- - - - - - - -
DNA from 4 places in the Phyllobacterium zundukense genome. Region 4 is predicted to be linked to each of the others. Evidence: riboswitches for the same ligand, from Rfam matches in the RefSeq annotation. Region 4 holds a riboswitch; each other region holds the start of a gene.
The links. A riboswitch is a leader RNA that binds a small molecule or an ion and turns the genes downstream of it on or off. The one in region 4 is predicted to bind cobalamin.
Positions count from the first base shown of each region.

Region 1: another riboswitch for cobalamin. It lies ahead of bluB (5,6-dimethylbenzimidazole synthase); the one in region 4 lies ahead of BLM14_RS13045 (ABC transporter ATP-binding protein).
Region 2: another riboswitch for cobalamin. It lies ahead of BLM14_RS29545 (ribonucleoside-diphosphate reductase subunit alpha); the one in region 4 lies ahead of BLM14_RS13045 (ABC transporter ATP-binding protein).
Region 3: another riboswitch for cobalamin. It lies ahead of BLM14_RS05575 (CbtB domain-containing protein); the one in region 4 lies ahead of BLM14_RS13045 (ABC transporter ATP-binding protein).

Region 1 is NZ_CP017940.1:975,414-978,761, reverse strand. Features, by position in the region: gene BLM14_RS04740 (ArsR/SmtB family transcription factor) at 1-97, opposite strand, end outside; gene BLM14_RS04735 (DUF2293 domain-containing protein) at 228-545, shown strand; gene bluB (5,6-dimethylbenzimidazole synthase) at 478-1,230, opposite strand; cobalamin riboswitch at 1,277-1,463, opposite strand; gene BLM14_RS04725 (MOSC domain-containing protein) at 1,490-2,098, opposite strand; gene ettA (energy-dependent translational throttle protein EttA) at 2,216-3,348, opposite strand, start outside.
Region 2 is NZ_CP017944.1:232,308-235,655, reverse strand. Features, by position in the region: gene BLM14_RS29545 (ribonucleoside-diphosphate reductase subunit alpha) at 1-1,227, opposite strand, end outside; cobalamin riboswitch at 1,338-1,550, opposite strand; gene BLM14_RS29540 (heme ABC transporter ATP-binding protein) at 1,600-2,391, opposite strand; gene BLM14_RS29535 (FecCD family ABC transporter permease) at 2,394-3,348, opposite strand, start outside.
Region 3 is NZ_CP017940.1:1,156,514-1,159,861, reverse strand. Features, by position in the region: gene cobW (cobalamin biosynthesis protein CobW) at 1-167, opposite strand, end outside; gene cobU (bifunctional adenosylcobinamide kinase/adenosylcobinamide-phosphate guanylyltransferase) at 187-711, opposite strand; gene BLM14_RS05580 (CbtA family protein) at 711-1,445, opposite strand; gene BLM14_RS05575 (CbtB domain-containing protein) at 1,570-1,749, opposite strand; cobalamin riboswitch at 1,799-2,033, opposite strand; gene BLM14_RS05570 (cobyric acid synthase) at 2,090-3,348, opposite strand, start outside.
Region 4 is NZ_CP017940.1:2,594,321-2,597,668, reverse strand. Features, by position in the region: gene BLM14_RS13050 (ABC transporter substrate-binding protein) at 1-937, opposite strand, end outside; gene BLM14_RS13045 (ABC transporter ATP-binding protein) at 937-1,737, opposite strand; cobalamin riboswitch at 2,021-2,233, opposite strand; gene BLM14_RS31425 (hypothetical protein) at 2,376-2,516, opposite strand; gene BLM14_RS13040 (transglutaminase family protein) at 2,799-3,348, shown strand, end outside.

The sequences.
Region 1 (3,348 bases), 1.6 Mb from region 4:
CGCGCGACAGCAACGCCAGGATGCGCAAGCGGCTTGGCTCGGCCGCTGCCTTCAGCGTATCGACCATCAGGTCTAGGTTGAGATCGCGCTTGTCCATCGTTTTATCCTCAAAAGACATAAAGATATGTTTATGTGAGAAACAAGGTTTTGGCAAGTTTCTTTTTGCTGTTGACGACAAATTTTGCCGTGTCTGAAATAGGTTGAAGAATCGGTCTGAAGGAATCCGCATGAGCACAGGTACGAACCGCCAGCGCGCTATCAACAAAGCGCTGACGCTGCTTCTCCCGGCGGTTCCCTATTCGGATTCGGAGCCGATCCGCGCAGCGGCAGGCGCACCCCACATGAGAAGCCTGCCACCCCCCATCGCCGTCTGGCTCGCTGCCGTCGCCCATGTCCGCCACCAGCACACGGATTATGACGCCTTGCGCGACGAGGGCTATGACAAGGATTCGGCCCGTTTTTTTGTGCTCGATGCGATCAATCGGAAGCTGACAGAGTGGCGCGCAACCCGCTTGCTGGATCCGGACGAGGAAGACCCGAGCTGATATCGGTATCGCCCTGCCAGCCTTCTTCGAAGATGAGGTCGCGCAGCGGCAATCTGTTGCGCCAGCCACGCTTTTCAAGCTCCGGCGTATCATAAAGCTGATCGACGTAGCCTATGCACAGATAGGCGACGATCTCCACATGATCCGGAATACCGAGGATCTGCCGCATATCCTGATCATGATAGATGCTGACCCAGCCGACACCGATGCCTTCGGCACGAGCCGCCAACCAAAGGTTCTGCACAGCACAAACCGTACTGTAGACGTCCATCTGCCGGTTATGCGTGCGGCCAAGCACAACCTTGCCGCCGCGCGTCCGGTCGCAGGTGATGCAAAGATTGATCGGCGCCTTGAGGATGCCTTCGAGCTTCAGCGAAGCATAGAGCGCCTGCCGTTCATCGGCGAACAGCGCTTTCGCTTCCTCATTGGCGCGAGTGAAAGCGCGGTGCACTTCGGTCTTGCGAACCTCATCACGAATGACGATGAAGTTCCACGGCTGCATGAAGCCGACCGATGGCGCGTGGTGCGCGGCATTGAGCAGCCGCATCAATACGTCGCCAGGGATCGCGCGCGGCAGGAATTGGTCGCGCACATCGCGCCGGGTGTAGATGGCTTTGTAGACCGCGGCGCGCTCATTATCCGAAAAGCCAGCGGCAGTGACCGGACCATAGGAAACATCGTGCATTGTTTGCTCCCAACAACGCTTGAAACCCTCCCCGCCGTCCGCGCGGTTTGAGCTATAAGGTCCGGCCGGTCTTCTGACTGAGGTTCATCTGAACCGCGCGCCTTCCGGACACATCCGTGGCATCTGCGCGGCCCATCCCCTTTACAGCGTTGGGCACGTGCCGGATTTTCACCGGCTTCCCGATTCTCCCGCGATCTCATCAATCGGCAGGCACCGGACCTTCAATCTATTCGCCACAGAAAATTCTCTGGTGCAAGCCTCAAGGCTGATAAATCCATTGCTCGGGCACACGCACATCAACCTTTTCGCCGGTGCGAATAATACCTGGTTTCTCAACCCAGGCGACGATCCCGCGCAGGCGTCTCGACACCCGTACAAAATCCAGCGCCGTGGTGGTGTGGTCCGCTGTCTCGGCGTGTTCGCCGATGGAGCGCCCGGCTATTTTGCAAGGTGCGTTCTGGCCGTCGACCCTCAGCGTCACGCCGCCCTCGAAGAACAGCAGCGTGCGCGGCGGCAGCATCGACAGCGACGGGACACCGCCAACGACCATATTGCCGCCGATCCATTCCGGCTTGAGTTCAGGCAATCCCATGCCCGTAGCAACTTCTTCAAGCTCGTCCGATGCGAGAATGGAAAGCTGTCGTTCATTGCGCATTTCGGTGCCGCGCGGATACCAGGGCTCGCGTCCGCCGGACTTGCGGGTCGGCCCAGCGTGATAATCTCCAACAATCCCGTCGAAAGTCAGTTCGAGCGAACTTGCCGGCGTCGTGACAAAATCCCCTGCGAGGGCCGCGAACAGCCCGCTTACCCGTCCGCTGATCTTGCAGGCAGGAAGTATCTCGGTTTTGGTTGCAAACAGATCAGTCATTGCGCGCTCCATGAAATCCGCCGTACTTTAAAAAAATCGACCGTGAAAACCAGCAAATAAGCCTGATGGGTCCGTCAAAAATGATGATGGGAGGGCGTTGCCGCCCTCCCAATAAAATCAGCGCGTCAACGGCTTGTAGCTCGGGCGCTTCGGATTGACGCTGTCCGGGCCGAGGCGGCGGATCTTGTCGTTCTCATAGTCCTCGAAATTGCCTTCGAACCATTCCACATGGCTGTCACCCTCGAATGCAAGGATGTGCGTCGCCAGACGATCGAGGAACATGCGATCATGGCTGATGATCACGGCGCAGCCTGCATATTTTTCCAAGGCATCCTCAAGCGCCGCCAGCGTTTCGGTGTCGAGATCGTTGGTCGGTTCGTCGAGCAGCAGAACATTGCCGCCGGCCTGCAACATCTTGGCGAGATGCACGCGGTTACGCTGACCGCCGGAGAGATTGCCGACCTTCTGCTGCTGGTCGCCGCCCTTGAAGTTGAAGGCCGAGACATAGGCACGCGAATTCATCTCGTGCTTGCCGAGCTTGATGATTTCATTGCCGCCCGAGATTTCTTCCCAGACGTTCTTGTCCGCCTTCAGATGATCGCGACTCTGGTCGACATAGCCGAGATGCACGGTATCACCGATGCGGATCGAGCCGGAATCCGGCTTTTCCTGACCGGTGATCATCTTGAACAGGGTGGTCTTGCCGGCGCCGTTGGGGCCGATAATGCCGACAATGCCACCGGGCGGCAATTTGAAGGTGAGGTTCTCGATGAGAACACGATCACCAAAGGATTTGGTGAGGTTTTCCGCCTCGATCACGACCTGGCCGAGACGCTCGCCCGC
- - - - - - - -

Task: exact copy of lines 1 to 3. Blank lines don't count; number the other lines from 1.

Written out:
DNA from 4 places in the Phyllobacterium zundukense genome. Region 4 is predicted to be linked to each of the others. Evidence: riboswitches for the same ligand, from Rfam matches in the RefSeq annotation. Region 4 holds a riboswitch; each other region holds the start of a gene.
The links. A riboswitch is a leader RNA that binds a small molecule or an ion and turns the genes downstream of it on or off. The one in region 4 is predicted to bind cobalamin.
Positions count from the first base shown of each region.